Which is Better: Copper or Pex Pipe?

PEX vs. Copper Water Flow Pipe

The demand for raw materials has increased over the years, mostly due to China’s rapid growth and expansion into the market.

The price of copper has risen considerably, which has led contractors, plumbers, and do-it-yourselfers to look for alternatives to copper pipe for water systems like cross-linked polyethylene (PEX).

Which is better copper or PEX pipe? PEX is better than copper piping for several reasons. PEX is a type of polymer tubing that costs much less than copper and is quicker to install. PEX tubing is also more flexible, requires fewer joints, and does not corrode like copper pipe. Having said that, copper still has advantages in some areas, like long-term durability, when properly installed and insulated.

There are many reasons that contractors and plumbers are switching to PEX tubing over copper pipe.

In this article, we’ll discuss the many benefits of cross-linked polyethylene (PEX) over copper piping in your water system so you can decide if you want to switch to PEX yourself.

Cross-Linked Polyethylene (PEX)

Cross-linked polyethylene (PEX or XLPE) is composed of polyethylene molecules that are “cross-linked” or bonded together in such a way that dramatically increases PEX’s wear resistance (source).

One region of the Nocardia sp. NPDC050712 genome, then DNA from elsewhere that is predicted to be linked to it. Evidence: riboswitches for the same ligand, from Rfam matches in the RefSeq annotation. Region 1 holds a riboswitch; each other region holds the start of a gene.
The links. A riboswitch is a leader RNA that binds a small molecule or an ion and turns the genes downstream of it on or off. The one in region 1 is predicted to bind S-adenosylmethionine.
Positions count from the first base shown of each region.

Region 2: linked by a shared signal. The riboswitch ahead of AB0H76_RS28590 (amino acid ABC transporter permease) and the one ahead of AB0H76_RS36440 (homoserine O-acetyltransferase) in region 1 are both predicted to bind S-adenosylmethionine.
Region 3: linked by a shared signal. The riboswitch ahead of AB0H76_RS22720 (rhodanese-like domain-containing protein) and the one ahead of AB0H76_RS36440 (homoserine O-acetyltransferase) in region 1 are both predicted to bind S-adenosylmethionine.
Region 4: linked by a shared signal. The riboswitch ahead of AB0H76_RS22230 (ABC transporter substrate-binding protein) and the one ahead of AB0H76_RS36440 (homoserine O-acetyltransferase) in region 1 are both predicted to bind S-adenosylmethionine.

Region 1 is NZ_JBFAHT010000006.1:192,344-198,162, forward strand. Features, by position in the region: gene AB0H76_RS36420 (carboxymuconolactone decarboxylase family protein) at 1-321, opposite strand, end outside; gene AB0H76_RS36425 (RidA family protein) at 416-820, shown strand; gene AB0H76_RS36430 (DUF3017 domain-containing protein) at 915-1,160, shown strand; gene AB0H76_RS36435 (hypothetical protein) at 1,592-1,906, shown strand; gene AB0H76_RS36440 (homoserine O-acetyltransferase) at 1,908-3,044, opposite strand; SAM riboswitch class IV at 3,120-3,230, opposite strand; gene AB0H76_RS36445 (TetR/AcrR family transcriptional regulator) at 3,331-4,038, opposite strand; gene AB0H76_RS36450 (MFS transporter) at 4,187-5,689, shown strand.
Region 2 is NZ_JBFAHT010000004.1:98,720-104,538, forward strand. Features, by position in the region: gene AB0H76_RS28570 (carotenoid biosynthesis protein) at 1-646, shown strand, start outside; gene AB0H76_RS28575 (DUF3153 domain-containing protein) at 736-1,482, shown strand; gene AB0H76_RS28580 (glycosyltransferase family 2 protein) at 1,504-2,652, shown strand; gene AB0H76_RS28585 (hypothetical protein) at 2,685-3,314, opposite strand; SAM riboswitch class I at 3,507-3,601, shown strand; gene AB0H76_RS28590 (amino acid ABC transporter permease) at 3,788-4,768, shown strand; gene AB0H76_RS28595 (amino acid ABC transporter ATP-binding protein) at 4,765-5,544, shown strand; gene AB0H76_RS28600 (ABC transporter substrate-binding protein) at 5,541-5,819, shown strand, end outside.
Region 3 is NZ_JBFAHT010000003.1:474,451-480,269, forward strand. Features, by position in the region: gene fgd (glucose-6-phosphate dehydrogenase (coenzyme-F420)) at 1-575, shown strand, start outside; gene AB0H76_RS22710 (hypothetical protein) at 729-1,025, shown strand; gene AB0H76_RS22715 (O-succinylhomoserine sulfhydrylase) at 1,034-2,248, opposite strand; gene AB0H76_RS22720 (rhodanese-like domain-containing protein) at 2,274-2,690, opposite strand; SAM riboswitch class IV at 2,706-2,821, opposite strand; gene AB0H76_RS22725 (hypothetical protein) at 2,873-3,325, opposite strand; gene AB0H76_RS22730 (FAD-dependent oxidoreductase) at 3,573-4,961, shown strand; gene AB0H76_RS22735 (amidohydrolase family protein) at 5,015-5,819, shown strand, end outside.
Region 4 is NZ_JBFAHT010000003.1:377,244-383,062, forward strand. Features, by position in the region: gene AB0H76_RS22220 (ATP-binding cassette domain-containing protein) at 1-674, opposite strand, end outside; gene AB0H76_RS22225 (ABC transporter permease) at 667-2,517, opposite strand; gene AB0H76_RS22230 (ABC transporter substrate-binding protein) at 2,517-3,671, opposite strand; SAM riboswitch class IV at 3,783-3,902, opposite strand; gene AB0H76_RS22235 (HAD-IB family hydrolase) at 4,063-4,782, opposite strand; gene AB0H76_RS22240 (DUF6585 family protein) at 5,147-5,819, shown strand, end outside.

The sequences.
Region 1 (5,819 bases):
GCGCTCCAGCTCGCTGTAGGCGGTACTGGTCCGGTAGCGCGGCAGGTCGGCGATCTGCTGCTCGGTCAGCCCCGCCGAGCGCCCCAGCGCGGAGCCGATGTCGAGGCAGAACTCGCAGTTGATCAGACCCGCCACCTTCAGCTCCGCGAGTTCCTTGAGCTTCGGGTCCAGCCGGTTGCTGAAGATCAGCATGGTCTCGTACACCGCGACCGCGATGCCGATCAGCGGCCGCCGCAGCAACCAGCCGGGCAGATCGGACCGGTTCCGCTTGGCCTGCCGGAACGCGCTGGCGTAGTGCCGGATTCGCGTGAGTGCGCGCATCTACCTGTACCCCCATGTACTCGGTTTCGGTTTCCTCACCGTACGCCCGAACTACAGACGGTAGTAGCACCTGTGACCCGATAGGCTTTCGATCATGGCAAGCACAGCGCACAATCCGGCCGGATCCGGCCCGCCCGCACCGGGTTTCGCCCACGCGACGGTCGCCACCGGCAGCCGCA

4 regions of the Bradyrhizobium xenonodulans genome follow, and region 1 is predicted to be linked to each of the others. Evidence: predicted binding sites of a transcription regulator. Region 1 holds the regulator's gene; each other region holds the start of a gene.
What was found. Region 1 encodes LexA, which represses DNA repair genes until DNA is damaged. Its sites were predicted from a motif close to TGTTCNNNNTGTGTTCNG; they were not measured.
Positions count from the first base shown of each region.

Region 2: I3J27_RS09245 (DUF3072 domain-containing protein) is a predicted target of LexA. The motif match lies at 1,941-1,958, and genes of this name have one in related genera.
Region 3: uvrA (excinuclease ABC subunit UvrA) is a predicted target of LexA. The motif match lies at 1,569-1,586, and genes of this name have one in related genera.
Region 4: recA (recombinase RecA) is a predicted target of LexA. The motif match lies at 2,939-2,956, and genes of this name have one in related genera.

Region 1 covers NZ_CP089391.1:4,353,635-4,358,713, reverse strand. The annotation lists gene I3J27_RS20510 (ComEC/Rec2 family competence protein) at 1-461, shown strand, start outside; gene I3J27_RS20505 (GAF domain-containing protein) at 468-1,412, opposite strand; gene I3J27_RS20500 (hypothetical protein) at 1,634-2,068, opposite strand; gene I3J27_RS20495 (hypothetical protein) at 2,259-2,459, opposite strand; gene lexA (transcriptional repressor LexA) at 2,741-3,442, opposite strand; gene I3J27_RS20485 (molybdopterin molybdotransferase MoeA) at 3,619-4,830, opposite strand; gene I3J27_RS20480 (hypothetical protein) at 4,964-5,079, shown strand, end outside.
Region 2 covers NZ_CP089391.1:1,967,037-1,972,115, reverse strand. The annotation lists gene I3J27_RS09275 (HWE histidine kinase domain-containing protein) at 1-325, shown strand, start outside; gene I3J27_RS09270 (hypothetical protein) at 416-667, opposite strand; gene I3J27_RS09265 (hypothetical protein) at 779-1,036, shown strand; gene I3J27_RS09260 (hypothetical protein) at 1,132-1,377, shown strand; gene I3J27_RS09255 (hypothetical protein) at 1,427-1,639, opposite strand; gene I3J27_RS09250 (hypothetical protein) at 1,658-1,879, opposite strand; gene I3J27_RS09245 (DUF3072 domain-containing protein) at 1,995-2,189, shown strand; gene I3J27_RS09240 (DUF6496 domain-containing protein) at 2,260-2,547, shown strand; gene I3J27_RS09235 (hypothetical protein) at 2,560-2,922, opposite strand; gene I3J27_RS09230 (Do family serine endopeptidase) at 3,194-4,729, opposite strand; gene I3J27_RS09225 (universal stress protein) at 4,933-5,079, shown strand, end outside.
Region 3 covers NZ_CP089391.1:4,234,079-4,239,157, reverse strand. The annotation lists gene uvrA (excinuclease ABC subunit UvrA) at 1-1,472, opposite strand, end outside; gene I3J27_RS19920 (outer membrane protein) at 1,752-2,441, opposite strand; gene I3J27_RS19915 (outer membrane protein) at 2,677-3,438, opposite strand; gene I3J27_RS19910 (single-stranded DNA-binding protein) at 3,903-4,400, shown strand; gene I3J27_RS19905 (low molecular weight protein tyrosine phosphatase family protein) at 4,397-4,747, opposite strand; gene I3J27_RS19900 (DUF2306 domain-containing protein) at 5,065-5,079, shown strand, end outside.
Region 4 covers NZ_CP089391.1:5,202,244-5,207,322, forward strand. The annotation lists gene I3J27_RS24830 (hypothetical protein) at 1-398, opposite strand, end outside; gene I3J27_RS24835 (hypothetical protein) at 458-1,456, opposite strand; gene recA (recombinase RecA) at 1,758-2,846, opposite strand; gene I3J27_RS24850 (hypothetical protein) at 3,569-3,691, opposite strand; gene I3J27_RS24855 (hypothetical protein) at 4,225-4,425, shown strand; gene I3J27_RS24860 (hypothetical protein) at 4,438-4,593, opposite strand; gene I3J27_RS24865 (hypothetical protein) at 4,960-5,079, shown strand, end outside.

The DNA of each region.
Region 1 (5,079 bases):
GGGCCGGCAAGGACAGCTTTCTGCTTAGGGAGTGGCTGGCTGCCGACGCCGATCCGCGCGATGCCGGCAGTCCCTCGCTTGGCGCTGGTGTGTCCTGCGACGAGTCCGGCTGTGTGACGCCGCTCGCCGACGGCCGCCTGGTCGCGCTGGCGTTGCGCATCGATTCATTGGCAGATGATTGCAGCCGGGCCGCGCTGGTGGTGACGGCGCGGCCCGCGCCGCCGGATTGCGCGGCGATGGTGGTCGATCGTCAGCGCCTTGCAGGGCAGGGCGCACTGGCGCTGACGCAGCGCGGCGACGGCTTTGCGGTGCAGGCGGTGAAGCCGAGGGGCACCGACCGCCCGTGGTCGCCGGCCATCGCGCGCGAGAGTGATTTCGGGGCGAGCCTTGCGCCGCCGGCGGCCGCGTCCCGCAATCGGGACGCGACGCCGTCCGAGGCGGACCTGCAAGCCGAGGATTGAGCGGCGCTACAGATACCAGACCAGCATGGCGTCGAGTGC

The cross-linking of the carbon atoms in PEX dramatically increases its strength and durability compared to other plastics like PVC.

Since the introduction of PEX in Europe during the 1970s, it has caught on rapidly. This increasing popularity is mainly due to the superior qualities of PEX in the realm of corrosion and temperature resistance (source).

Electricians and plumbers have used PEX in radiant heating and cooling, high-voltage electrical cables, and the water systems of domestic homes and buildings since the 1990s.

PEX Classification: PEX-a, PEX-b, & PEX-c

The most common methods of cross-linking molecules for PEX water pipe involve either peroxide (PEX-a) or silane (PEX-b), while there is also a method that uses UV radiation (PEX-c). 

PVC (polyvinyl chloride), used mainly for drainage pipe, is a high-density form of polyethylene that is not cross-linked.

Manufacturing Standards: ASTM F876 and F877

The American Society for Testing and Materials (ASTM) has two primary standards for PEX pipe: ASTM F876 for regular PEX tubing, and ASTM F877 for distribution systems using hot and cold water (source).

All PEX manufacturers in the United States and Canada have to comply with both of these standards.


ASTM F876 covers PEX tubing cross-linked using peroxides (PEX-a), silane (PEX-b), Azo compounds, electron beam (PEX-c), or through any means that allow it to meet the required specifications. ASTM F876 rates tubing at three temperatures up to 200°F (source).

Overall, guidelines for F876 are more general than those of F877, covering basics like outside diameter, dimension ratios, pressure rate, burst rate, and the degree of cross-linking.

F876 has a maximum rated temperature of 200°F (93.3°C) with a maximum pressure rating of 80 PSI at that temperature. The maximum burst pressure of F876 is 480 PSI at 73.4°F (23°C) with a ½-inch tube.